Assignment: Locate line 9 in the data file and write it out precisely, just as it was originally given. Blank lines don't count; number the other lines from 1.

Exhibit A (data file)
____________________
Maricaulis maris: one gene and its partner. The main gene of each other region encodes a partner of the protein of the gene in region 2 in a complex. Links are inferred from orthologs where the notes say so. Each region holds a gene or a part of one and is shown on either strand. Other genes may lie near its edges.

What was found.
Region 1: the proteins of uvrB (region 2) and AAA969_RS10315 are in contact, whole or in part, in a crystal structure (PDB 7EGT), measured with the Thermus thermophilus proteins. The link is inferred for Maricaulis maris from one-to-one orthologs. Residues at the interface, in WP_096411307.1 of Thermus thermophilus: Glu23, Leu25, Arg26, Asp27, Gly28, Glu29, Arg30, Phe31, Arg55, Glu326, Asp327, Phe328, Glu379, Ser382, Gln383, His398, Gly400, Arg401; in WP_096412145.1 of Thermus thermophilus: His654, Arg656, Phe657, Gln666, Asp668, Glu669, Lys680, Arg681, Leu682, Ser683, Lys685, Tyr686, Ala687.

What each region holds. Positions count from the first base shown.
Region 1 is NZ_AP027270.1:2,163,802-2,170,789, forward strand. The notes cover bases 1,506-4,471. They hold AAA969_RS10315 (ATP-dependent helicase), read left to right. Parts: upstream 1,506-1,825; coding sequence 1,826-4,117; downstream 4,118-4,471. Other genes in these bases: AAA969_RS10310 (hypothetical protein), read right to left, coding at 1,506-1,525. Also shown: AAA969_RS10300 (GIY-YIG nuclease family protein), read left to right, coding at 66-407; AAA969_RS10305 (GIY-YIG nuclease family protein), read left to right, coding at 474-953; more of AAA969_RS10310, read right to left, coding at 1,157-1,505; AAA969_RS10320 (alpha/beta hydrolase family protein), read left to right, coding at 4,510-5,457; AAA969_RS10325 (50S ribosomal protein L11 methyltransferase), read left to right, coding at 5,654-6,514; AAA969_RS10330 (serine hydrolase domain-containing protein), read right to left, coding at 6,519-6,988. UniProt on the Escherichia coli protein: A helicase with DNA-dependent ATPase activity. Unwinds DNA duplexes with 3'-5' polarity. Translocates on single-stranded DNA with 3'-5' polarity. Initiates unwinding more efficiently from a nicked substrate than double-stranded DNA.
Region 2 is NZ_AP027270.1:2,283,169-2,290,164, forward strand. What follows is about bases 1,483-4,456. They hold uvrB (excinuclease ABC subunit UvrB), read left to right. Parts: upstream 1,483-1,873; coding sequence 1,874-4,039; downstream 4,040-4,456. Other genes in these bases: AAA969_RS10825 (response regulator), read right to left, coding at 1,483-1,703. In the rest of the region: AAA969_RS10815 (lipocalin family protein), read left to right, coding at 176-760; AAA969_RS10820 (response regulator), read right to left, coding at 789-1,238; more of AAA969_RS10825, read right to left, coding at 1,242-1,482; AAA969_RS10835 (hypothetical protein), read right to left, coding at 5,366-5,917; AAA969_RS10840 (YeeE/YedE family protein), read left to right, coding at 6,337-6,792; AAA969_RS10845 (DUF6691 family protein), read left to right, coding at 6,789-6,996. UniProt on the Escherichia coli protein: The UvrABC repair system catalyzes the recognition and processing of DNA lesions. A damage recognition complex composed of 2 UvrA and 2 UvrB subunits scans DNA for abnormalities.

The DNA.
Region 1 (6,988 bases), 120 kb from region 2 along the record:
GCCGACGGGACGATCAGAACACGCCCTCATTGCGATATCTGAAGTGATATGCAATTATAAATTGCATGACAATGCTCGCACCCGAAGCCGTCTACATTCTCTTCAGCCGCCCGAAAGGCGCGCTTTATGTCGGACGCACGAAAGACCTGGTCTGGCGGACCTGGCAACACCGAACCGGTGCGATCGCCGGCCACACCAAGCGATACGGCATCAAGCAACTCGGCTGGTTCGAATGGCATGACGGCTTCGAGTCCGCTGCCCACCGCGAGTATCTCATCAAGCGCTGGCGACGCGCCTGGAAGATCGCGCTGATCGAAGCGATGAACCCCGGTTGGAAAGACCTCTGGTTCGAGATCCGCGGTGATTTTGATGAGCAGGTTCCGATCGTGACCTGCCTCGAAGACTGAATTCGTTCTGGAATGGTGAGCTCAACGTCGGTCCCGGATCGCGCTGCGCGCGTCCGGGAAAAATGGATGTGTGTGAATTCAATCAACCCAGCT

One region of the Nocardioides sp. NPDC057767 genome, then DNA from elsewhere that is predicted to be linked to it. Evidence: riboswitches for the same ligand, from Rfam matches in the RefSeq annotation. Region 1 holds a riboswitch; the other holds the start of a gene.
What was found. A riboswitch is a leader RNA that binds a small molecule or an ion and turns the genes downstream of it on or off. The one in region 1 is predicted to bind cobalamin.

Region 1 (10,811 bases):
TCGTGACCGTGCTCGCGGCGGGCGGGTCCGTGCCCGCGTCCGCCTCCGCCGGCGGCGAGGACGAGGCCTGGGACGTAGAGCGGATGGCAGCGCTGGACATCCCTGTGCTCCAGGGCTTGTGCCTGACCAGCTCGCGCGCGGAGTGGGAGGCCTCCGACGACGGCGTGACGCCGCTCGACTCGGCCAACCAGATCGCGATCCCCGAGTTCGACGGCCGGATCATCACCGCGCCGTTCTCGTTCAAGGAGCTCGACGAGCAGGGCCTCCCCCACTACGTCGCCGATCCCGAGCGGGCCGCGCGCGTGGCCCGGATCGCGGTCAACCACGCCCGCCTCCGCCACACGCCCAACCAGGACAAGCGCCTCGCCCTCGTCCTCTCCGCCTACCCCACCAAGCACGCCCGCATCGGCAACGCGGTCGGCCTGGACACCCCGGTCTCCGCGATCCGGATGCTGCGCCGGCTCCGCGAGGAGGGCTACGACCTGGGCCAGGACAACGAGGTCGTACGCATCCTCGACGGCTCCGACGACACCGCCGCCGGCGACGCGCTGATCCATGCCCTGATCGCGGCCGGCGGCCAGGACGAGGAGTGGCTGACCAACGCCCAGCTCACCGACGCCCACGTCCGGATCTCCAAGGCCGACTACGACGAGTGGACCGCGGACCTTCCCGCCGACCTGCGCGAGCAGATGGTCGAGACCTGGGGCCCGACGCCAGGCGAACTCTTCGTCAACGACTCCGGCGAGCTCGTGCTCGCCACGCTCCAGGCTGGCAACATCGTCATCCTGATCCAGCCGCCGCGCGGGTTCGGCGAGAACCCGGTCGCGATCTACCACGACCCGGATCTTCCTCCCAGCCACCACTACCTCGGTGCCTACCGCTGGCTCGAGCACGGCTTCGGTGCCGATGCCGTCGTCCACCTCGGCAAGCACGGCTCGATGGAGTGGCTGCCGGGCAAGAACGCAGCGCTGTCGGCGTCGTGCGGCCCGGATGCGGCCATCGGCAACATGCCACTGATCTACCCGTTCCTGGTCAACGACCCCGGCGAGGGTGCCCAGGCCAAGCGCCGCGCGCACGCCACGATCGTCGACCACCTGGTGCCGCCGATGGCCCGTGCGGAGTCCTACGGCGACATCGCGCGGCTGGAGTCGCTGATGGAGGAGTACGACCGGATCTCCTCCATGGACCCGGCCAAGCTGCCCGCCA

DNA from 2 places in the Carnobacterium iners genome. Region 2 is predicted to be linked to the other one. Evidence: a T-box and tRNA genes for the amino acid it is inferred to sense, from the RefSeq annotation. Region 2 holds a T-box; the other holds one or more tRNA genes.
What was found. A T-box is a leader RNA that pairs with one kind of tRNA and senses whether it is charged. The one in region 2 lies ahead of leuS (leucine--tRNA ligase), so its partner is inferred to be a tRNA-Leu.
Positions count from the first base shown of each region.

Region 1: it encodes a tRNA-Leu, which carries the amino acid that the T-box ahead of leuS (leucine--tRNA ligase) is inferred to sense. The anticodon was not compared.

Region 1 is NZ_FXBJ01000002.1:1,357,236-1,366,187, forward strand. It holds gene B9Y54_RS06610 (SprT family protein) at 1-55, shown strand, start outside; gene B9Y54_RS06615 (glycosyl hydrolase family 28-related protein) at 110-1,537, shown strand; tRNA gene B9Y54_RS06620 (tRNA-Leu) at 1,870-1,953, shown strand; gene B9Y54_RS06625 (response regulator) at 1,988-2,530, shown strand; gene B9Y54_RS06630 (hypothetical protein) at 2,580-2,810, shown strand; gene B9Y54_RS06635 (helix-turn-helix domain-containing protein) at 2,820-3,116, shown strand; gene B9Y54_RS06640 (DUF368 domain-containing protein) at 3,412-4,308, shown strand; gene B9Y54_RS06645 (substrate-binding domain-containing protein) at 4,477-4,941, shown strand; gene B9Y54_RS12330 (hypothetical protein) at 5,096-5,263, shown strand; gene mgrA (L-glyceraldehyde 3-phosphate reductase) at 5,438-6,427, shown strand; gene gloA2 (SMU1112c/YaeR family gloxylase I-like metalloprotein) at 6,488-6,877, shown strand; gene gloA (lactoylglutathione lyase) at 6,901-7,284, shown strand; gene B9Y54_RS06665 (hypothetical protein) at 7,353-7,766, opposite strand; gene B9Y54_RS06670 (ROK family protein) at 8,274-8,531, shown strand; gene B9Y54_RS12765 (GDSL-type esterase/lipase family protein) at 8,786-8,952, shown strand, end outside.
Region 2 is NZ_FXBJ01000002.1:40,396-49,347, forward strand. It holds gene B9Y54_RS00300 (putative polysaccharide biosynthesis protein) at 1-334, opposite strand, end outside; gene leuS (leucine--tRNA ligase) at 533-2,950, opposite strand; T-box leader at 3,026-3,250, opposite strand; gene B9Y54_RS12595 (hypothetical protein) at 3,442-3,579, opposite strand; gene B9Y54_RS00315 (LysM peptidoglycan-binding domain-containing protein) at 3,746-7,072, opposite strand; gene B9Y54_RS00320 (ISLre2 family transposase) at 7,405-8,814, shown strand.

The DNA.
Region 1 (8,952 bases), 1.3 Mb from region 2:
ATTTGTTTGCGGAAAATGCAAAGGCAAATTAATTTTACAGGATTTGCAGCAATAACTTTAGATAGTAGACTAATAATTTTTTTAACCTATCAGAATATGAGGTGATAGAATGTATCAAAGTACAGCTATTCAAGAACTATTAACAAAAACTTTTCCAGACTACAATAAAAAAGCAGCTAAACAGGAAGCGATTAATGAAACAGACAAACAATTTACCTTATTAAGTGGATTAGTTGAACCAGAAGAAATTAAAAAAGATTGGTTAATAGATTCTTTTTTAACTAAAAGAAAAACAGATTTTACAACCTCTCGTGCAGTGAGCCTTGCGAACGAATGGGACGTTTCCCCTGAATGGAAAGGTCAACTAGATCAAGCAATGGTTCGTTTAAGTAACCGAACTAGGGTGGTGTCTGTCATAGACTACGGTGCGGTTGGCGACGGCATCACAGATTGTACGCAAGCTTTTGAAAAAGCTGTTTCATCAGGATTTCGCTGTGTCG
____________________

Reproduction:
GCCGACGGGACGATCAGAACACGCCCTCATTGCGATATCTGAAGTGATATGCAATTATAAATTGCATGACAATGCTCGCACCCGAAGCCGTCTACATTCTCTTCAGCCGCCCGAAAGGCGCGCTTTATGTCGGACGCACGAAAGACCTGGTCTGGCGGACCTGGCAACACCGAACCGGTGCGATCGCCGGCCACACCAAGCGATACGGCATCAAGCAACTCGGCTGGTTCGAATGGCATGACGGCTTCGAGTCCGCTGCCCACCGCGAGTATCTCATCAAGCGCTGGCGACGCGCCTGGAAGATCGCGCTGATCGAAGCGATGAACCCCGGTTGGAAAGACCTCTGGTTCGAGATCCGCGGTGATTTTGATGAGCAGGTTCCGATCGTGACCTGCCTCGAAGACTGAATTCGTTCTGGAATGGTGAGCTCAACGTCGGTCCCGGATCGCGCTGCGCGCGTCCGGGAAAAATGGATGTGTGTGAATTCAATCAACCCAGCT